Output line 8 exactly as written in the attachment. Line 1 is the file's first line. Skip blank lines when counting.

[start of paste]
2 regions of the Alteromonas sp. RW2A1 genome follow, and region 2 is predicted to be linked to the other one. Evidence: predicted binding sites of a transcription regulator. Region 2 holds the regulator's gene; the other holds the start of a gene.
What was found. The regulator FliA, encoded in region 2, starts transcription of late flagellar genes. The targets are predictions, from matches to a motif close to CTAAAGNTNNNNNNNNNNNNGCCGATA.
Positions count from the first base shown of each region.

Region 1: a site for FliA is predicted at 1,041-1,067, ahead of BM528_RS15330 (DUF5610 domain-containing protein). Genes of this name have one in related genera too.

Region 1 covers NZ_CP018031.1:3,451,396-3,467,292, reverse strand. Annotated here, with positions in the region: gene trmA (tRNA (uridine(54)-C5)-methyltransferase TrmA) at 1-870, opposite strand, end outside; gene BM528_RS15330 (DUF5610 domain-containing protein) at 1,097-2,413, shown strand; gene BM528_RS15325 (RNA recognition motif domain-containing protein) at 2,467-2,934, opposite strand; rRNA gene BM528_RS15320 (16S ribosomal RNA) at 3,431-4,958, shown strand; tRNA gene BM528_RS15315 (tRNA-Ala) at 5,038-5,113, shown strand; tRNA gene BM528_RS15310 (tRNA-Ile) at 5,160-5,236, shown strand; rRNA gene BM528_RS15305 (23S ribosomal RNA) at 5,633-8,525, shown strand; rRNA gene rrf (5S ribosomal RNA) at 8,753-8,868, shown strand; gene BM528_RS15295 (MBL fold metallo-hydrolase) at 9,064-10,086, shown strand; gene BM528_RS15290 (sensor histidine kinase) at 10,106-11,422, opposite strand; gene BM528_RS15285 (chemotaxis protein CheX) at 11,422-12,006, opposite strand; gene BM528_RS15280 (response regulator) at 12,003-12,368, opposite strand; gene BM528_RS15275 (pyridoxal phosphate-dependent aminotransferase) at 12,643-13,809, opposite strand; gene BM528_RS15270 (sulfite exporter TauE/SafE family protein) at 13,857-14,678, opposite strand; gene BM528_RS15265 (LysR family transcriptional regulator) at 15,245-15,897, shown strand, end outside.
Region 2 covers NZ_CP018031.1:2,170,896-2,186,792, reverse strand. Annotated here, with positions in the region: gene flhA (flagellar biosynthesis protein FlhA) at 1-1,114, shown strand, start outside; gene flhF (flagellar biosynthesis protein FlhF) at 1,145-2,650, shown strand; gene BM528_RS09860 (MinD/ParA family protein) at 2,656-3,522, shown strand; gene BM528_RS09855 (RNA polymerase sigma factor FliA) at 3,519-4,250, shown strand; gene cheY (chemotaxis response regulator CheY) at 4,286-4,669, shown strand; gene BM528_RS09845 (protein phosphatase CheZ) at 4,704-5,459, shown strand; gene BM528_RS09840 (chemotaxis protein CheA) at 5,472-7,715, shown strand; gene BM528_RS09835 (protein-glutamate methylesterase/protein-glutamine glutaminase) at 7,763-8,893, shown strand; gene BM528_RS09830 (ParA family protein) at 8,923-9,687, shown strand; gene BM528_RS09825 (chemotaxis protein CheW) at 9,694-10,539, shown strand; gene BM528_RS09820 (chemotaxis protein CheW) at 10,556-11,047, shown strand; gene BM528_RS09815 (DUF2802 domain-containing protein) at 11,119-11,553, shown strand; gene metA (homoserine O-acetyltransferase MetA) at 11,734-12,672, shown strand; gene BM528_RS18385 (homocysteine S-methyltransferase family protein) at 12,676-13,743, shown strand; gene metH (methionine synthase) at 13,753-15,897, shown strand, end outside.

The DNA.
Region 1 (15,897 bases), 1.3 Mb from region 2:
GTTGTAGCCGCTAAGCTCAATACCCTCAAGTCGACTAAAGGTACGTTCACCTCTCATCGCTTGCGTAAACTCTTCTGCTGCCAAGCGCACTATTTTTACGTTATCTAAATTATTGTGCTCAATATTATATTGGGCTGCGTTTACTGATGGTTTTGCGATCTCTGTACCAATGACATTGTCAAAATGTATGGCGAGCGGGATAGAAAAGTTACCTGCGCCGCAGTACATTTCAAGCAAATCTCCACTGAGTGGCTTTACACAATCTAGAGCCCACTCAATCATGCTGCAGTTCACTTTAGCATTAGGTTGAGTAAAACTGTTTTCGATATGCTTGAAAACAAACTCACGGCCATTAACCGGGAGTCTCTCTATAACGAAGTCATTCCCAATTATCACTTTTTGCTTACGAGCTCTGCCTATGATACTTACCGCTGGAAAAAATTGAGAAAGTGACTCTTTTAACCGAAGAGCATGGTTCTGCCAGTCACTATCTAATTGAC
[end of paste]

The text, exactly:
Region 1 (15,897 bases), 1.3 Mb from region 2: